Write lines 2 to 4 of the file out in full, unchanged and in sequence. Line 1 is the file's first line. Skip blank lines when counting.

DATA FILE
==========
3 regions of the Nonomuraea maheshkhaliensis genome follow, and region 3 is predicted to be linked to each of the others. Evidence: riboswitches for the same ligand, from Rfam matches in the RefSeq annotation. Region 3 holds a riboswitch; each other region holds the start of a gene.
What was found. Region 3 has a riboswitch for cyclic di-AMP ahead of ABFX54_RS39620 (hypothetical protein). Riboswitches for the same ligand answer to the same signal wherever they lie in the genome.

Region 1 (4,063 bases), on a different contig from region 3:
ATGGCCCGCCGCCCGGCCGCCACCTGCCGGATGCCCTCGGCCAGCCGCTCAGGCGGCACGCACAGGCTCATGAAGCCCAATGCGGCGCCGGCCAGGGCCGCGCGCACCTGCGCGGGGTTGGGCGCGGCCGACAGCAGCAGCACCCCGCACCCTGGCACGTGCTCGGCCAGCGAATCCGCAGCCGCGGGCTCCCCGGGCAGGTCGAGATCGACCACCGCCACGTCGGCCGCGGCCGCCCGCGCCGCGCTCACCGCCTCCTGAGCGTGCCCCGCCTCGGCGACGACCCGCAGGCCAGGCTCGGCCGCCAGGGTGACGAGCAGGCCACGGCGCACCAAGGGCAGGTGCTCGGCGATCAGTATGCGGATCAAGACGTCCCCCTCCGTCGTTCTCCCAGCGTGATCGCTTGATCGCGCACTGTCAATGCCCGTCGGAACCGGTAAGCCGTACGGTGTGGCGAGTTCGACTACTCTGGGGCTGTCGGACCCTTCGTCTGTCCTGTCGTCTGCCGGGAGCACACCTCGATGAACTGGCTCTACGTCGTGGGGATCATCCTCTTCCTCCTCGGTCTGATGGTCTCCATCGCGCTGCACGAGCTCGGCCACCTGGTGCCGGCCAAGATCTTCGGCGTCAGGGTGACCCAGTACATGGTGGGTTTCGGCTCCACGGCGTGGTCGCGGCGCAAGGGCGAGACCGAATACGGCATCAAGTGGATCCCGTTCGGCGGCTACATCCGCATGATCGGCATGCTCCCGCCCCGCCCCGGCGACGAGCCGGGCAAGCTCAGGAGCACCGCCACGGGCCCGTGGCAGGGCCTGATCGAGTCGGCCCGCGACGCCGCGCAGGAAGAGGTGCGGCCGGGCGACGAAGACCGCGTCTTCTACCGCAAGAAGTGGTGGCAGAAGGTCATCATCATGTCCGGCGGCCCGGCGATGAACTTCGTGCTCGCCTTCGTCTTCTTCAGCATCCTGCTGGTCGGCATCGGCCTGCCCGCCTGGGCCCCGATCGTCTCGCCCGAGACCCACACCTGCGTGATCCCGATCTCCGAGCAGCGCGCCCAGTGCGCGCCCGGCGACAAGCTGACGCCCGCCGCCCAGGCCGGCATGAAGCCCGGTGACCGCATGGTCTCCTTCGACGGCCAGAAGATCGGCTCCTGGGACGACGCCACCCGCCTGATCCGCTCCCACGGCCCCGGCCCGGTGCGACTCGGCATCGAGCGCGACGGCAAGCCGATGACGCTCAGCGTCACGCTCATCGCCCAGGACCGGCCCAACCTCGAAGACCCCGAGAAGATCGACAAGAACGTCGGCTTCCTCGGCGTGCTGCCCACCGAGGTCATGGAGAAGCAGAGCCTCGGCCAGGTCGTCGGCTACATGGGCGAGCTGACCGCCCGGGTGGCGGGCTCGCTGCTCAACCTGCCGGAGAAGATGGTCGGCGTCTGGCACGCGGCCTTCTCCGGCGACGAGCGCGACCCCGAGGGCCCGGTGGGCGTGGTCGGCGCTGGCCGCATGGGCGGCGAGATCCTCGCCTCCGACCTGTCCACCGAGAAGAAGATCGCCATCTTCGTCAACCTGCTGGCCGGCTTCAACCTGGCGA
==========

What was found. Region 3 has a riboswitch for cyclic di-AMP ahead of ABFX54_RS39620 (hypothetical protein). Riboswitches for the same ligand answer to the same signal wherever they lie in the genome.

Region 1 (4,063 bases), on a different contig from region 3:
ATGGCCCGCCGCCCGGCCGCCACCTGCCGGATGCCCTCGGCCAGCCGCTCAGGCGGCACGCACAGGCTCATGAAGCCCAATGCGGCGCCGGCCAGGGCCGCGCGCACCTGCGCGGGGTTGGGCGCGGCCGACAGCAGCAGCACCCCGCACCCTGGCACGTGCTCGGCCAGCGAATCCGCAGCCGCGGGCTCCCCGGGCAGGTCGAGATCGACCACCGCCACGTCGGCCGCGGCCGCCCGCGCCGCGCTCACCGCCTCCTGAGCGTGCCCCGCCTCGGCGACGACCCGCAGGCCAGGCTCGGCCGCCAGGGTGACGAGCAGGCCACGGCGCACCAAGGGCAGGTGCTCGGCGATCAGTATGCGGATCAAGACGTCCCCCTCCGTCGTTCTCCCAGCGTGATCGCTTGATCGCGCACTGTCAATGCCCGTCGGAACCGGTAAGCCGTACGGTGTGGCGAGTTCGACTACTCTGGGGCTGTCGGACCCTTCGTCTGTCCTGTCGTCTGCCGGGAGCACACCTCGATGAACTGGCTCTACGTCGTGGGGATCATCCTCTTCCTCCTCGGTCTGATGGTCTCCATCGCGCTGCACGAGCTCGGCCACCTGGTGCCGGCCAAGATCTTCGGCGTCAGGGTGACCCAGTACATGGTGGGTTTCGGCTCCACGGCGTGGTCGCGGCGCAAGGGCGAGACCGAATACGGCATCAAGTGGATCCCGTTCGGCGGCTACATCCGCATGATCGGCATGCTCCCGCCCCGCCCCGGCGACGAGCCGGGCAAGCTCAGGAGCACCGCCACGGGCCCGTGGCAGGGCCTGATCGAGTCGGCCCGCGACGCCGCGCAGGAAGAGGTGCGGCCGGGCGACGAAGACCGCGTCTTCTACCGCAAGAAGTGGTGGCAGAAGGTCATCATCATGTCCGGCGGCCCGGCGATGAACTTCGTGCTCGCCTTCGTCTTCTTCAGCATCCTGCTGGTCGGCATCGGCCTGCCCGCCTGGGCCCCGATCGTCTCGCCCGAGACCCACACCTGCGTGATCCCGATCTCCGAGCAGCGCGCCCAGTGCGCGCCCGGCGACAAGCTGACGCCCGCCGCCCAGGCCGGCATGAAGCCCGGTGACCGCATGGTCTCCTTCGACGGCCAGAAGATCGGCTCCTGGGACGACGCCACCCGCCTGATCCGCTCCCACGGCCCCGGCCCGGTGCGACTCGGCATCGAGCGCGACGGCAAGCCGATGACGCTCAGCGTCACGCTCATCGCCCAGGACCGGCCCAACCTCGAAGACCCCGAGAAGATCGACAAGAACGTCGGCTTCCTCGGCGTGCTGCCCACCGAGGTCATGGAGAAGCAGAGCCTCGGCCAGGTCGTCGGCTACATGGGCGAGCTGACCGCCCGGGTGGCGGGCTCGCTGCTCAACCTGCCGGAGAAGATGGTCGGCGTCTGGCACGCGGCCTTCTCCGGCGACGAGCGCGACCCCGAGGGCCCGGTGGGCGTGGTCGGCGCTGGCCGCATGGGCGGCGAGATCCTCGCCTCCGACCTGTCCACCGAGAAGAAGATCGCCATCTTCGTCAACCTGCTGGCCGGCTTCAACCTGGCGA